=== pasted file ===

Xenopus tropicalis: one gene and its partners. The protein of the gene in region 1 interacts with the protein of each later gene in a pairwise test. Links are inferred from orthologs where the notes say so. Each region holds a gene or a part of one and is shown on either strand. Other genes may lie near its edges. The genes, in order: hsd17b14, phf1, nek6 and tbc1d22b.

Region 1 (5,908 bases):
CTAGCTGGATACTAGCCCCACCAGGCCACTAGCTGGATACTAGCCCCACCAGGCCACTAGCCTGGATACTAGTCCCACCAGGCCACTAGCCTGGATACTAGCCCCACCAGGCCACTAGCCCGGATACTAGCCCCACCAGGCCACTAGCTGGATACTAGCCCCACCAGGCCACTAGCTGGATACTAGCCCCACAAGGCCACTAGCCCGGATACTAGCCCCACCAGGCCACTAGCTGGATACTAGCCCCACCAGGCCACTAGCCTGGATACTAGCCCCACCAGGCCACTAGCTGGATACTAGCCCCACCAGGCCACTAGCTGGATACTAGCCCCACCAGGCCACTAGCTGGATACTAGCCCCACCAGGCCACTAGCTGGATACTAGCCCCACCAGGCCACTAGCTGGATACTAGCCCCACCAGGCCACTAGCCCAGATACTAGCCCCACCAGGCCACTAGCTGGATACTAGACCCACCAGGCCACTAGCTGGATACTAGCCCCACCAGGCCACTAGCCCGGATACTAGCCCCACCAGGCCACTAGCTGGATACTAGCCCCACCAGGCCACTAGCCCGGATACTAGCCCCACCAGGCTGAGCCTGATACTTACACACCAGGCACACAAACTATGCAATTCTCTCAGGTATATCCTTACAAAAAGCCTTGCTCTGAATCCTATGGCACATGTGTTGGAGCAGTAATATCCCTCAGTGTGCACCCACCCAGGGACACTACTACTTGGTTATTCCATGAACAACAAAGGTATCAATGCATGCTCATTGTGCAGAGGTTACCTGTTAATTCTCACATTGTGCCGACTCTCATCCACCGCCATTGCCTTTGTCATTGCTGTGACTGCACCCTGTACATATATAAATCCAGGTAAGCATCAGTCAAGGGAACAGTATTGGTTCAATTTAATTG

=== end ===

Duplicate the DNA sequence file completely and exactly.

Xenopus tropicalis: one gene and its partners. The protein of the gene in region 1 interacts with the protein of each later gene in a pairwise test. Links are inferred from orthologs where the notes say so. Each region holds a gene or a part of one and is shown on either strand. Other genes may lie near its edges. The genes, in order: hsd17b14, phf1, nek6 and tbc1d22b.

Region 1 (5,908 bases):
CTAGCTGGATACTAGCCCCACCAGGCCACTAGCTGGATACTAGCCCCACCAGGCCACTAGCCTGGATACTAGTCCCACCAGGCCACTAGCCTGGATACTAGCCCCACCAGGCCACTAGCCCGGATACTAGCCCCACCAGGCCACTAGCTGGATACTAGCCCCACCAGGCCACTAGCTGGATACTAGCCCCACAAGGCCACTAGCCCGGATACTAGCCCCACCAGGCCACTAGCTGGATACTAGCCCCACCAGGCCACTAGCCTGGATACTAGCCCCACCAGGCCACTAGCTGGATACTAGCCCCACCAGGCCACTAGCTGGATACTAGCCCCACCAGGCCACTAGCTGGATACTAGCCCCACCAGGCCACTAGCTGGATACTAGCCCCACCAGGCCACTAGCTGGATACTAGCCCCACCAGGCCACTAGCCCAGATACTAGCCCCACCAGGCCACTAGCTGGATACTAGACCCACCAGGCCACTAGCTGGATACTAGCCCCACCAGGCCACTAGCCCGGATACTAGCCCCACCAGGCCACTAGCTGGATACTAGCCCCACCAGGCCACTAGCCCGGATACTAGCCCCACCAGGCTGAGCCTGATACTTACACACCAGGCACACAAACTATGCAATTCTCTCAGGTATATCCTTACAAAAAGCCTTGCTCTGAATCCTATGGCACATGTGTTGGAGCAGTAATATCCCTCAGTGTGCACCCACCCAGGGACACTACTACTTGGTTATTCCATGAACAACAAAGGTATCAATGCATGCTCATTGTGCAGAGGTTACCTGTTAATTCTCACATTGTGCCGACTCTCATCCACCGCCATTGCCTTTGTCATTGCTGTGACTGCACCCTGTACATATATAAATCCAGGTAAGCATCAGTCAAGGGAACAGTATTGGTTCAATTTAATTG